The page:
I didn’t do it for any donation credit. I did it because at Brooks School, where I spent four years of high school, I spent most of my free time hiding in the theatre. (Yes, I was very shy in high school and a typical introvert who was learning to be more visible.)
I danced, acted, sang and worked in the costume department and made a lifelong friend with the theatre director.
So the theatre in a way saved me from all those awkward difficult years.
And when faced with a closet full of gowns and fabulous frocks that I no longer wear, I realized they were crazy/beautiful enough
to be on the stage.
Most of them were from my ballroom days but one of them was a black 1960’s couture level cocktail dress which
had been given to my Mother from my Father on their honey moon.
It was a bit too extravagant and over the top for my Mother to get regular use out of it.
I remember her wearing it for my Father’s birthday the year she baked him a piano cake.
Yes, she’s that talented of a baker. But this dress was the most beautifully made dress I had ever seen and I coveted it.
Luckily she tired of it and passed it down to me in Junior High when I promptly started wearing it for dress up and Halloween costumes.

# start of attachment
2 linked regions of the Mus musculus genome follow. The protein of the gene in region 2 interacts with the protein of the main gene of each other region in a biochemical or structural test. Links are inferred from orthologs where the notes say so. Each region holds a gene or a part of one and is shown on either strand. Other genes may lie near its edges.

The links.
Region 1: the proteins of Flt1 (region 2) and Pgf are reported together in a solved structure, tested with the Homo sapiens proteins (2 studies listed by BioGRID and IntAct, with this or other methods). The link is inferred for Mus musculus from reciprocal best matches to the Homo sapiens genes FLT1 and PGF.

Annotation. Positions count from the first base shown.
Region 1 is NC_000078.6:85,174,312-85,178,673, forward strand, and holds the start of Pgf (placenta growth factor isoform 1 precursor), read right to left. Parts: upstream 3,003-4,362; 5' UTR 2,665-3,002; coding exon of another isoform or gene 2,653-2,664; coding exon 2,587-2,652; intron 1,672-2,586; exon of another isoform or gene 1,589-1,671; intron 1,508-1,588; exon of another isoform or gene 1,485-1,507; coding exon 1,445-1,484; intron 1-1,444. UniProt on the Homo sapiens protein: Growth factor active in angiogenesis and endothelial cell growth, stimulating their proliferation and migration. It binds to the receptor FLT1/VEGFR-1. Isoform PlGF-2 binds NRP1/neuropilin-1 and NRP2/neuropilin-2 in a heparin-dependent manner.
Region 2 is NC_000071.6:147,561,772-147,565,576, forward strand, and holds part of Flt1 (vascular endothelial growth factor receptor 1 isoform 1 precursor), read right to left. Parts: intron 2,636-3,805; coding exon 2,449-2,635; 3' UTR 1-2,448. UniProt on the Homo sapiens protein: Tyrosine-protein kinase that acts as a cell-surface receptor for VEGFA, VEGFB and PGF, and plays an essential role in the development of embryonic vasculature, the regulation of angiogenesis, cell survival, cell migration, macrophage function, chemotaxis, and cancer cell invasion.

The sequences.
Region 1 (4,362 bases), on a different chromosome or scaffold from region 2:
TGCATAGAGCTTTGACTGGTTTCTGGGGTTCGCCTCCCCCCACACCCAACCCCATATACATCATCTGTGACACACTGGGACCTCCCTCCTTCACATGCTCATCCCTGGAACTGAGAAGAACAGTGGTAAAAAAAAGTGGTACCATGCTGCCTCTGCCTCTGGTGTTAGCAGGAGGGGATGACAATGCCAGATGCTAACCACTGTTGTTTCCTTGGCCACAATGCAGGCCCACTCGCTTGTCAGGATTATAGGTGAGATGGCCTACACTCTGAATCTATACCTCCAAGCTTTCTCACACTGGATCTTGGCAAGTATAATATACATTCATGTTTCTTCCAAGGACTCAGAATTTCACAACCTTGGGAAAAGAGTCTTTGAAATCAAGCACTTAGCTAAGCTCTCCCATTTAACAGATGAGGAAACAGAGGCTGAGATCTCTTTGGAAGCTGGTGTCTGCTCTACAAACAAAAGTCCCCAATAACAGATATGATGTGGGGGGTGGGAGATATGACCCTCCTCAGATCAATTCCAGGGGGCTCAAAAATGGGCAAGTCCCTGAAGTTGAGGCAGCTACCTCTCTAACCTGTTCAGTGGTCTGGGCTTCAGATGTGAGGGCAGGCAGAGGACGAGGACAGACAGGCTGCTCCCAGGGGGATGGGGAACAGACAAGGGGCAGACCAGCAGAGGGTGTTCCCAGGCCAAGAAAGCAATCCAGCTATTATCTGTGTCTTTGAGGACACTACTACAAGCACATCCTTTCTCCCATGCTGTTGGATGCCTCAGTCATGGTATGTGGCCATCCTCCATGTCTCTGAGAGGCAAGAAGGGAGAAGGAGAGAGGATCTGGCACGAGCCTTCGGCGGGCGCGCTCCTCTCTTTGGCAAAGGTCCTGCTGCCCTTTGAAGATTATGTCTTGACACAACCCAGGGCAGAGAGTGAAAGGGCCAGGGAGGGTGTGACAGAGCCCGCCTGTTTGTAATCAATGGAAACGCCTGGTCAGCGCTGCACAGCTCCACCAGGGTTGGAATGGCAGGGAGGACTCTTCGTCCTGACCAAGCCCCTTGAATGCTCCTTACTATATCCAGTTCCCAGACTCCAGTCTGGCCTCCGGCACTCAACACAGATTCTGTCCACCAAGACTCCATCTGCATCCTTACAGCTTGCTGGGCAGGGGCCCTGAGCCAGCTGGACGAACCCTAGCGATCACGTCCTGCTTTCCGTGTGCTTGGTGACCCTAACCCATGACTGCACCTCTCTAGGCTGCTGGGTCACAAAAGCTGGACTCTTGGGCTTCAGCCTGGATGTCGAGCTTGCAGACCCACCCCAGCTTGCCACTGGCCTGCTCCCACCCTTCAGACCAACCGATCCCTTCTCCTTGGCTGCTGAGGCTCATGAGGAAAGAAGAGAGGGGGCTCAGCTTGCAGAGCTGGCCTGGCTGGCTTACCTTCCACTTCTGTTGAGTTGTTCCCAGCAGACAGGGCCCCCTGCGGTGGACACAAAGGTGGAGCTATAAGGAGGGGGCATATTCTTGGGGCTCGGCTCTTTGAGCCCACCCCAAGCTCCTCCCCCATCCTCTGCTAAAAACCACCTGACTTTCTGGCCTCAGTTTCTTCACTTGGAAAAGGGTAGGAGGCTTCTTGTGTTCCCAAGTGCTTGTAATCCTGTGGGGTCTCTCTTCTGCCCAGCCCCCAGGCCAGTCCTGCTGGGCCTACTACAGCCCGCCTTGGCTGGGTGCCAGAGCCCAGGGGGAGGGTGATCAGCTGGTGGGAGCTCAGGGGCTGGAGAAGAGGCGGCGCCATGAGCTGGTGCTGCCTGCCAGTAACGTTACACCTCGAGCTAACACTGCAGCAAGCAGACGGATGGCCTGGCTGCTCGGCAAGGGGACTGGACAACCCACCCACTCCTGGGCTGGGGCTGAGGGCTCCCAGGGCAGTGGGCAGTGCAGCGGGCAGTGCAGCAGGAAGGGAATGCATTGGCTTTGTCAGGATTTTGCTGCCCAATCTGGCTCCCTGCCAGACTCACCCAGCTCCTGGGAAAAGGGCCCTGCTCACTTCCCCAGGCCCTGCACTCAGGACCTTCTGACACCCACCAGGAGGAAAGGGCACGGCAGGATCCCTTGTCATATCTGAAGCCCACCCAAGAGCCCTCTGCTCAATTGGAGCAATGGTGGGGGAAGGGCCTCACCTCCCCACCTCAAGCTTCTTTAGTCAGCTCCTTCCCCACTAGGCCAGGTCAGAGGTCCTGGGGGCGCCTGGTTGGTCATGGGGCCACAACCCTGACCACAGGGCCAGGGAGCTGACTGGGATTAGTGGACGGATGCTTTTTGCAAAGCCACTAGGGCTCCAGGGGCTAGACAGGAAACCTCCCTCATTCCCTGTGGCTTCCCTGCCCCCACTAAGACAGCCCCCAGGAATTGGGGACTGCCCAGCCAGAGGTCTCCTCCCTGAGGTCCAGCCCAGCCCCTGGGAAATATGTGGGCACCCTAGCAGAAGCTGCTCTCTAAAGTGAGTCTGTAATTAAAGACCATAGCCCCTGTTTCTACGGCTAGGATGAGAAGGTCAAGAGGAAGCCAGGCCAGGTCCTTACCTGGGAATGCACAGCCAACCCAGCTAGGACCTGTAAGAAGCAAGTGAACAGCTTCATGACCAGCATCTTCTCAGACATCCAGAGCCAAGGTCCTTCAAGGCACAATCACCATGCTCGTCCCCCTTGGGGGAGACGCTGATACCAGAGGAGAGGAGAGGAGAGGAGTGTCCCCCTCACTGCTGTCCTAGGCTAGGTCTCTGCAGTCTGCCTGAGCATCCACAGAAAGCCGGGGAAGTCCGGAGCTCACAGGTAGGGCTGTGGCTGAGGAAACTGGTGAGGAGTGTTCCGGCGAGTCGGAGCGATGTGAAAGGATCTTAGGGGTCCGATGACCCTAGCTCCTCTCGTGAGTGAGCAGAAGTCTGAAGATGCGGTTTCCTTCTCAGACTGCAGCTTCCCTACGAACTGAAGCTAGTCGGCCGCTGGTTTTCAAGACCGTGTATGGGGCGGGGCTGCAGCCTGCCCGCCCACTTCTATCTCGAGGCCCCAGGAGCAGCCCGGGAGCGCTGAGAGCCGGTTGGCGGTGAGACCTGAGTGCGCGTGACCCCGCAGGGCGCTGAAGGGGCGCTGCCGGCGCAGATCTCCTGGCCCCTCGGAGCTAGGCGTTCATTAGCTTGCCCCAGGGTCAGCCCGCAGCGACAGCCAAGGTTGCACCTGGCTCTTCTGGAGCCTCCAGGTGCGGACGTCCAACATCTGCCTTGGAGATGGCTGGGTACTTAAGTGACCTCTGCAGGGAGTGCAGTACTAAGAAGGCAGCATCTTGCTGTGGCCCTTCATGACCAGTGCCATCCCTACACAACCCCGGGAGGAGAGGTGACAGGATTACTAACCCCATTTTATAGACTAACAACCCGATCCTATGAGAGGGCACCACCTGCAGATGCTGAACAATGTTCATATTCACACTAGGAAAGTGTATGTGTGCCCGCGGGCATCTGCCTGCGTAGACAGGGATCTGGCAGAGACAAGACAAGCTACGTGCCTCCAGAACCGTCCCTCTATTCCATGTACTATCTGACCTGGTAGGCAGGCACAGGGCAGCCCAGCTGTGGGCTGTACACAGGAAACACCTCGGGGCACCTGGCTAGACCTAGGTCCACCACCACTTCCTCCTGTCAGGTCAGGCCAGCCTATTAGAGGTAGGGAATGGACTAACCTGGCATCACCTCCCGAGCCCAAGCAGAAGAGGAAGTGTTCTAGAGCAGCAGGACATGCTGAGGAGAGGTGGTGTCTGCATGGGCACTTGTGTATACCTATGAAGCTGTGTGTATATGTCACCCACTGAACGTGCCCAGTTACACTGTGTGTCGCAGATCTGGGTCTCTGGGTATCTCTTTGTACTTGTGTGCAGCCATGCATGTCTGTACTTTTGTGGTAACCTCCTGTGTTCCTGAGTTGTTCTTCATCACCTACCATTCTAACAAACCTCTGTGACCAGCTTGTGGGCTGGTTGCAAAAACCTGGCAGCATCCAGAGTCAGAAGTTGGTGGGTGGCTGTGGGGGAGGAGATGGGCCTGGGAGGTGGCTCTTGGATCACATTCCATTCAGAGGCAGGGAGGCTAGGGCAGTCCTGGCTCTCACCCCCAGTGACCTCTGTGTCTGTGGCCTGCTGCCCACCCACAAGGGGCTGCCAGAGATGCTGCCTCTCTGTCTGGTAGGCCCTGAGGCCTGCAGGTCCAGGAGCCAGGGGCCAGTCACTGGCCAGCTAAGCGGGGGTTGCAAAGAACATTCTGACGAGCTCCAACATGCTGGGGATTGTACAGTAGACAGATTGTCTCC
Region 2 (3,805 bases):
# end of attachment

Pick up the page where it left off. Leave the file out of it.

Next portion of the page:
I used it as “fabulous lady’ and punk witch in which I spray painted it pink and green with non-permanent hair spray dye from the drug store.
I was kinda crafty like that!
I kept it over the years but never really wore it as an adult except once or twice in my apartment.
I stopped wearing black just post college days. So the memories were very strong and preventing me from getting rid of all these un-used items.
But then I thought to myself….if they could be of some use….be on stage maybe….have another life besides sitting alone in my apartment never leaving the house….well that would be acceptable and even comforting.
So I took photos of all of the beloved items and sent them on their way. I find in general I’m resistant to get rid of certain things but once I find a new home for them, where they can do some good, it shifts my whole attitude about it.
Like when I take professional outfits that are in good condition to Bottomless Closet or Dress for Success.
They need it more than I do.
The trick is to reframe your tossing as giving away to another source who needs or wants the item.
So I ask you what are you holding onto so tightly and why?
Many magazines show you tips to edit a closet but most don’t cover the emotional part of letting go.
And that’s why I created a program so that you could have moral support during the process. I found with working with clients just having my presence made it much easier for them.
Join the demand self styling video program CLOSET :: CLARITY which will show you how to cleanse your closet with ease and reclaim your style.
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Not ready for the full program? That’s cool.
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